SKINCARE TREATMENT FOR ACNE
Recommended By Dermatologists
REAL PATIENTS. REAL RESULTS.
What Acne Is (And Isn’t!)
Acne (technical name: Acne vulgaris) is a common inflammatory skin disease that affects more than 80% of teens. But it isn’t limited to teenagers – adult acne can strike at any time, especially in females, even if you didn’t have teenage acne.
Acne is not a cosmetic condition – it is a medical skin disease. More specifically, a disease of the skin’s ‘pilosebaceous units’ – the hair follicle (that exits at the skin surface via a pore) and associated sebaceous gland that produces oil. Because it’s a medical condition, it is rarely fixed with complicated (and expensive!) skincare routines or cosmetic products and treatments. You need a targeted prescription acne treatment to manage it effectively.
There is no such thing as mild acne – all acne, even if it’s a single pimple or blocked pore, can and should be treated, especially if it makes you feel self-conscious or anxious. Acne and the dark marks it leaves behind (post-inflammatory hyperpigmentation, PIH) can make it difficult to attend school and work, socialise with friends, and generally enjoy life. And the best treatment for acne scars is to treat your acne effectively to prevent scar formation.
What Does Acne Look Like?
There’s no simple answer because acne lesions can be anything from clogged pores (also called comedones, which can be open (blackheads) or closed (whiteheads), papules (small red bumps on the skin) and pustules (like papules but filled with pus) to very large, painful, inflamed and swollen nodules and cysts (the dreaded ‘blind pimples’) – and sometimes all of these together! Redness, hyperpigmentation, scarring and pain are also common.
Read Dr Michele’s advice for dealing with the occasional blind pimple (cystic acne treatment), and the best acne spot treatments in Marie Claire Australia HERE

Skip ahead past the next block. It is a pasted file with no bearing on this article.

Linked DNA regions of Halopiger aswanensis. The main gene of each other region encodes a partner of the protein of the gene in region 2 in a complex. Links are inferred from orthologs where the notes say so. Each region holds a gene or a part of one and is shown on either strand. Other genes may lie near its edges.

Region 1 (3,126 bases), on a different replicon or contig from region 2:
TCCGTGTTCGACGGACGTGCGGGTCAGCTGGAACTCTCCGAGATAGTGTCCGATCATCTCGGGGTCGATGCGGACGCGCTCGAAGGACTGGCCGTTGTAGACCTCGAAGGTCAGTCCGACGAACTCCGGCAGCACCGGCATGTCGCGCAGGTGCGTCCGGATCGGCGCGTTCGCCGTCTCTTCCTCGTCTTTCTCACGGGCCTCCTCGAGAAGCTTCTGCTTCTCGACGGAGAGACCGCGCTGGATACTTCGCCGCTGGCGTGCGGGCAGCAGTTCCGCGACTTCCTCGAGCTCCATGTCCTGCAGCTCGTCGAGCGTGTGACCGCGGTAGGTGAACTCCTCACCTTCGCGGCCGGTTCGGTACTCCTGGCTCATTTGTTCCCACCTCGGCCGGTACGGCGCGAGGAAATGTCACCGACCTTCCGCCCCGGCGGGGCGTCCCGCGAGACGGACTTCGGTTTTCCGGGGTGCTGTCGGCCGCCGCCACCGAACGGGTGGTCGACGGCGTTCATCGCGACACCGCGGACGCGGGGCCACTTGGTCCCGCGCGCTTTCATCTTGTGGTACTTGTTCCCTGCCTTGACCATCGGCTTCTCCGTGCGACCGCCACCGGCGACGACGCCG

What Causes Acne?
It all starts with a clogged pore. Acne sufferers produce excess oil (‘sebum’) and the skin cells lining their pores don’t shed properly, instead collecting in the pore. The sticky skin cells and oil mix together in the pore, creating a microscopic blockage called a microcomedone.
Acne bacteria (Cutibacterium acnes, which used to be called Propionibacterium acnes) feed on sebum, gathering in large numbers around this oily plug, signalling the body to start producing chemicals that ramp up inflammation.
The inflamed plug gradually enlarges to form a visible comedone.
Eventually the pore bursts and bacteria and oil leak into the surrounding tissue, creating even more inflammation, and causing other acne lesions like papules, pustules, nodules and cysts.
Which Hormones Cause Acne?
Excess sebum production (‘seborrhoea’) is driven by hormones. The hormones involved are called ‘androgens’, and include dihydrotestosterone (DHT) and testosterone.
Both males and females produce androgens, either in their adrenal glands, testes or ovaries or converted from precursor chemicals in the skin, hair follicles, sweat glands and sebaceous glands. Circulating androgens bind to receptors on oil glands and stimulate them to produce excess sebum, creating the perfect conditions for acne formation